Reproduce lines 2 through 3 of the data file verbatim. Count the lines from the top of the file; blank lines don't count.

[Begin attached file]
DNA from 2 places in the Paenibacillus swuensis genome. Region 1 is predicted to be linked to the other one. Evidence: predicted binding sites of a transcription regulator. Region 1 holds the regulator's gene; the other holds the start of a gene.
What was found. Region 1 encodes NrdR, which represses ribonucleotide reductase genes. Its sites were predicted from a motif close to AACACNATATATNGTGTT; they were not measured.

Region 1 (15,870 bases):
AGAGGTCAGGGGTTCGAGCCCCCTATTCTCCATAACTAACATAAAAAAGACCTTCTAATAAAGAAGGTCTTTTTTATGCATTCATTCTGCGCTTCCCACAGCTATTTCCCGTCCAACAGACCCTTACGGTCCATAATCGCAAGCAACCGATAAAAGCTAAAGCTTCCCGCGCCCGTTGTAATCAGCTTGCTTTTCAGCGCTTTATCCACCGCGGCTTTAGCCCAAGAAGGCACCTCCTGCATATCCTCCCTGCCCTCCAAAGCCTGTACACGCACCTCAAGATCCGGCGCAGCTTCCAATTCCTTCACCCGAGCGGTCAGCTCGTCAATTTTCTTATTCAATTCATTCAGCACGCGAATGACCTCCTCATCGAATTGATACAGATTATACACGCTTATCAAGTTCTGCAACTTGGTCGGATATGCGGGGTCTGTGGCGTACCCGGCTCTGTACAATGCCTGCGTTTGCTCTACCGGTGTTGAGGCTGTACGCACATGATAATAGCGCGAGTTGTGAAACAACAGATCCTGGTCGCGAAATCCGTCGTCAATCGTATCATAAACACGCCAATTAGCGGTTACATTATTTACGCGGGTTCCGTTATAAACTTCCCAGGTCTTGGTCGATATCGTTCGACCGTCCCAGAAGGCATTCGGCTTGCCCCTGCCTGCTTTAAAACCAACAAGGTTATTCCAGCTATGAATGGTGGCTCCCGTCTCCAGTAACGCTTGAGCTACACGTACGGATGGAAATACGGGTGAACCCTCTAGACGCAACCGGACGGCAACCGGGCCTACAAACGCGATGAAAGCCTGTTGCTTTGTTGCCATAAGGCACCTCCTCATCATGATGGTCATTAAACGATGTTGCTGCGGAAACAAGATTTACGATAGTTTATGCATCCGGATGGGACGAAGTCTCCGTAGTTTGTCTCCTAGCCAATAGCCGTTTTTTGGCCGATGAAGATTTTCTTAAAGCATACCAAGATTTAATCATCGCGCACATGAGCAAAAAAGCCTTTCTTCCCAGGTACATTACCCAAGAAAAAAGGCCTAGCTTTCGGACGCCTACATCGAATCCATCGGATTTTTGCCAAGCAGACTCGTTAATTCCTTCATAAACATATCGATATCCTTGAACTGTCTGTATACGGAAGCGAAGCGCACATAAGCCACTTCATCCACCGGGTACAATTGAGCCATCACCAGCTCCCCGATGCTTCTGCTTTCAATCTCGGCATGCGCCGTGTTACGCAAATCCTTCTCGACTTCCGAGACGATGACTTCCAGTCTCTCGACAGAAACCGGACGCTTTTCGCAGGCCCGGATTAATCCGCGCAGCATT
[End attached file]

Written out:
What was found. Region 1 encodes NrdR, which represses ribonucleotide reductase genes. Its sites were predicted from a motif close to AACACNATATATNGTGTT; they were not measured.

Region 1 (15,870 bases):